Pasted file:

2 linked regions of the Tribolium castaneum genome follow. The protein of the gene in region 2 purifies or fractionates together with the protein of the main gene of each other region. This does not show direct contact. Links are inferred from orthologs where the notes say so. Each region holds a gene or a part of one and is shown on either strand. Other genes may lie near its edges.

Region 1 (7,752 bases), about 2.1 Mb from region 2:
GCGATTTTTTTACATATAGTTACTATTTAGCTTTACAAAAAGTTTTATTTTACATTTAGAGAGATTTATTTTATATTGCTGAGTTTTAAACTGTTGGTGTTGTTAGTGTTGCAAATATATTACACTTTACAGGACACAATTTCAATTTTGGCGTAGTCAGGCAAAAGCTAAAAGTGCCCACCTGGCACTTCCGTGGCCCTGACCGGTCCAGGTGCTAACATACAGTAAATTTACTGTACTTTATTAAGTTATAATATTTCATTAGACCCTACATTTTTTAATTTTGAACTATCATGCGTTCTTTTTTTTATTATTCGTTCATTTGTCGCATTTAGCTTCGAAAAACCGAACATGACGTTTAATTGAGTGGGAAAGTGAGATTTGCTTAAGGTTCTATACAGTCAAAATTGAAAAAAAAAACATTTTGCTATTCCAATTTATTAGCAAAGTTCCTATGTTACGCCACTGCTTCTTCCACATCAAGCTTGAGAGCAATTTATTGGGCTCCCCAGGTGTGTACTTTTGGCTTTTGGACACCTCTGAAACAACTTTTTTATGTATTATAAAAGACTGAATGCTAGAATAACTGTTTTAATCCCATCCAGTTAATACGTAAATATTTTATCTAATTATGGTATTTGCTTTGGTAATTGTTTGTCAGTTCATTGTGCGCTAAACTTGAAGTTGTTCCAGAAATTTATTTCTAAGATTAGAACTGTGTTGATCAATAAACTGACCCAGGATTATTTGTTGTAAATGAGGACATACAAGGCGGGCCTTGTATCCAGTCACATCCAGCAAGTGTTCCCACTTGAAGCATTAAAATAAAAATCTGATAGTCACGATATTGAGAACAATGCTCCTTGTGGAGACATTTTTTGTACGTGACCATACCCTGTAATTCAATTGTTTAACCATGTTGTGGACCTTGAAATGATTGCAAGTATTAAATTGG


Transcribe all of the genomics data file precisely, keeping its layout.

2 linked regions of the Tribolium castaneum genome follow. The protein of the gene in region 2 purifies or fractionates together with the protein of the main gene of each other region. This does not show direct contact. Links are inferred from orthologs where the notes say so. Each region holds a gene or a part of one and is shown on either strand. Other genes may lie near its edges.

Region 1 (7,752 bases), about 2.1 Mb from region 2:
GCGATTTTTTTACATATAGTTACTATTTAGCTTTACAAAAAGTTTTATTTTACATTTAGAGAGATTTATTTTATATTGCTGAGTTTTAAACTGTTGGTGTTGTTAGTGTTGCAAATATATTACACTTTACAGGACACAATTTCAATTTTGGCGTAGTCAGGCAAAAGCTAAAAGTGCCCACCTGGCACTTCCGTGGCCCTGACCGGTCCAGGTGCTAACATACAGTAAATTTACTGTACTTTATTAAGTTATAATATTTCATTAGACCCTACATTTTTTAATTTTGAACTATCATGCGTTCTTTTTTTTATTATTCGTTCATTTGTCGCATTTAGCTTCGAAAAACCGAACATGACGTTTAATTGAGTGGGAAAGTGAGATTTGCTTAAGGTTCTATACAGTCAAAATTGAAAAAAAAAACATTTTGCTATTCCAATTTATTAGCAAAGTTCCTATGTTACGCCACTGCTTCTTCCACATCAAGCTTGAGAGCAATTTATTGGGCTCCCCAGGTGTGTACTTTTGGCTTTTGGACACCTCTGAAACAACTTTTTTATGTATTATAAAAGACTGAATGCTAGAATAACTGTTTTAATCCCATCCAGTTAATACGTAAATATTTTATCTAATTATGGTATTTGCTTTGGTAATTGTTTGTCAGTTCATTGTGCGCTAAACTTGAAGTTGTTCCAGAAATTTATTTCTAAGATTAGAACTGTGTTGATCAATAAACTGACCCAGGATTATTTGTTGTAAATGAGGACATACAAGGCGGGCCTTGTATCCAGTCACATCCAGCAAGTGTTCCCACTTGAAGCATTAAAATAAAAATCTGATAGTCACGATATTGAGAACAATGCTCCTTGTGGAGACATTTTTTGTACGTGACCATACCCTGTAATTCAATTGTTTAACCATGTTGTGGACCTTGAAATGATTGCAAGTATTAAATTGG